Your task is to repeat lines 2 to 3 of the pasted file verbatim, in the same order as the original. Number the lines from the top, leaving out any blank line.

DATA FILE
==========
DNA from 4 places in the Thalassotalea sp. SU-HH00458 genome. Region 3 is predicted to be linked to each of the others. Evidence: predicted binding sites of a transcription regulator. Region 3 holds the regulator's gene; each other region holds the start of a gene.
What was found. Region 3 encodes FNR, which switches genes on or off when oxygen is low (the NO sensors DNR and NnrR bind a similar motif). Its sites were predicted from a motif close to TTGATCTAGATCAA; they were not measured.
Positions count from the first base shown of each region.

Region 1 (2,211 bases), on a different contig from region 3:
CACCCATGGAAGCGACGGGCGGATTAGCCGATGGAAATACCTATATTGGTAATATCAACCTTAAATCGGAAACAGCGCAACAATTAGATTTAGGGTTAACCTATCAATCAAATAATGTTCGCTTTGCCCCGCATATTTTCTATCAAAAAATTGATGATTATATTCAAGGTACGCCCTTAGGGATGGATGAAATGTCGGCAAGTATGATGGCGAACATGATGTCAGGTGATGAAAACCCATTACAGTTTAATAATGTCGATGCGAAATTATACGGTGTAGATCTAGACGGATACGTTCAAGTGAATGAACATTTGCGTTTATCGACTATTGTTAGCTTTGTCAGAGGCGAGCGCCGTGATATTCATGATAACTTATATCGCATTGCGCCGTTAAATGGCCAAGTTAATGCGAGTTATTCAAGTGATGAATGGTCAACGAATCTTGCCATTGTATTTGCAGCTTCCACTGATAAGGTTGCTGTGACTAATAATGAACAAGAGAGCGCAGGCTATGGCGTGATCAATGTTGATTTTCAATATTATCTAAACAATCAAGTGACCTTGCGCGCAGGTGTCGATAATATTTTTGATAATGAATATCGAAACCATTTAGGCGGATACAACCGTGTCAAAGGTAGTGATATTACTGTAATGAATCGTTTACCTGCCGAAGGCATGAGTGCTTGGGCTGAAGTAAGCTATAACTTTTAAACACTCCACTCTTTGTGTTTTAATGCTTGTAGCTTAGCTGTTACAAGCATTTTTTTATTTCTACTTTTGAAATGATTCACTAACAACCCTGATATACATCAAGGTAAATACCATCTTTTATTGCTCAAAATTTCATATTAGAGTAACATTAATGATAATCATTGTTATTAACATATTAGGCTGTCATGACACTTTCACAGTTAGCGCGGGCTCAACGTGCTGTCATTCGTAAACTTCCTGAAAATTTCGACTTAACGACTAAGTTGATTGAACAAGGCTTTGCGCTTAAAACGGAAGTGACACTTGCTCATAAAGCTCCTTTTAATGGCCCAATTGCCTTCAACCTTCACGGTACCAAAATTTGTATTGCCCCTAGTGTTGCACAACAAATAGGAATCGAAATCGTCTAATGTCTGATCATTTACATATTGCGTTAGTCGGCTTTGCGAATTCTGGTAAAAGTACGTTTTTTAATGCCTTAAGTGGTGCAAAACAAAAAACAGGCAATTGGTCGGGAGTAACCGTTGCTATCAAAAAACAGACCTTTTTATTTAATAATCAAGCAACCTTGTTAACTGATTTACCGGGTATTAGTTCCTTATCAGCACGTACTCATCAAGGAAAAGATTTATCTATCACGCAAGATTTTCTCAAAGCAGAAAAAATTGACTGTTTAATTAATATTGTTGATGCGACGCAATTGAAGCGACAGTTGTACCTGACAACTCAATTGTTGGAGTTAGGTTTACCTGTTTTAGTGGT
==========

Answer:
What was found. Region 3 encodes FNR, which switches genes on or off when oxygen is low (the NO sensors DNR and NnrR bind a similar motif). Its sites were predicted from a motif close to TTGATCTAGATCAA; they were not measured.
Positions count from the first base shown of each region.